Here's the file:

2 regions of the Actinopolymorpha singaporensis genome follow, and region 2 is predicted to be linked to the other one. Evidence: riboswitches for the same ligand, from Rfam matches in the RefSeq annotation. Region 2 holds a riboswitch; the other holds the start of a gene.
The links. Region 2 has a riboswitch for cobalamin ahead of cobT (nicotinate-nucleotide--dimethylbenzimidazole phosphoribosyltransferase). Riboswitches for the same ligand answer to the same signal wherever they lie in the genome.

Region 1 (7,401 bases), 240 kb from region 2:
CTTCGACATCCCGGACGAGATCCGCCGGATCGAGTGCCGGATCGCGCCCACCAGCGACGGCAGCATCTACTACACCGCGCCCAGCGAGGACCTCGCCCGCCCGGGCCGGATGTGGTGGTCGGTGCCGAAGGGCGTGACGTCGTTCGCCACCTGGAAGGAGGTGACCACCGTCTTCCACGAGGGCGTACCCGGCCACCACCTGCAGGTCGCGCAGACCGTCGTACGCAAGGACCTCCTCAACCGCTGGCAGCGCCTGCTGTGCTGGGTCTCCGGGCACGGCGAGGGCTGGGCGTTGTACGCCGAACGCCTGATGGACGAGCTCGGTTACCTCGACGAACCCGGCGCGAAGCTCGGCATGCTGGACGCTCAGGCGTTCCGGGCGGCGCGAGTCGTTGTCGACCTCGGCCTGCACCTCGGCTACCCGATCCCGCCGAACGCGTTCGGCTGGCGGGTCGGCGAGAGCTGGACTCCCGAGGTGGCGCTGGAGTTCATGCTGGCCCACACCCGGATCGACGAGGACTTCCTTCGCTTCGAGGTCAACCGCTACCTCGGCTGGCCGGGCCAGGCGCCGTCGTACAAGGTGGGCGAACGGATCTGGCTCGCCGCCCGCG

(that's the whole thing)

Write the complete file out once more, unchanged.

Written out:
2 regions of the Actinopolymorpha singaporensis genome follow, and region 2 is predicted to be linked to the other one. Evidence: riboswitches for the same ligand, from Rfam matches in the RefSeq annotation. Region 2 holds a riboswitch; the other holds the start of a gene.
The links. Region 2 has a riboswitch for cobalamin ahead of cobT (nicotinate-nucleotide--dimethylbenzimidazole phosphoribosyltransferase). Riboswitches for the same ligand answer to the same signal wherever they lie in the genome.

Region 1 (7,401 bases), 240 kb from region 2:
CTTCGACATCCCGGACGAGATCCGCCGGATCGAGTGCCGGATCGCGCCCACCAGCGACGGCAGCATCTACTACACCGCGCCCAGCGAGGACCTCGCCCGCCCGGGCCGGATGTGGTGGTCGGTGCCGAAGGGCGTGACGTCGTTCGCCACCTGGAAGGAGGTGACCACCGTCTTCCACGAGGGCGTACCCGGCCACCACCTGCAGGTCGCGCAGACCGTCGTACGCAAGGACCTCCTCAACCGCTGGCAGCGCCTGCTGTGCTGGGTCTCCGGGCACGGCGAGGGCTGGGCGTTGTACGCCGAACGCCTGATGGACGAGCTCGGTTACCTCGACGAACCCGGCGCGAAGCTCGGCATGCTGGACGCTCAGGCGTTCCGGGCGGCGCGAGTCGTTGTCGACCTCGGCCTGCACCTCGGCTACCCGATCCCGCCGAACGCGTTCGGCTGGCGGGTCGGCGAGAGCTGGACTCCCGAGGTGGCGCTGGAGTTCATGCTGGCCCACACCCGGATCGACGAGGACTTCCTTCGCTTCGAGGTCAACCGCTACCTCGGCTGGCCGGGCCAGGCGCCGTCGTACAAGGTGGGCGAACGGATCTGGCTCGCCGCCCGCG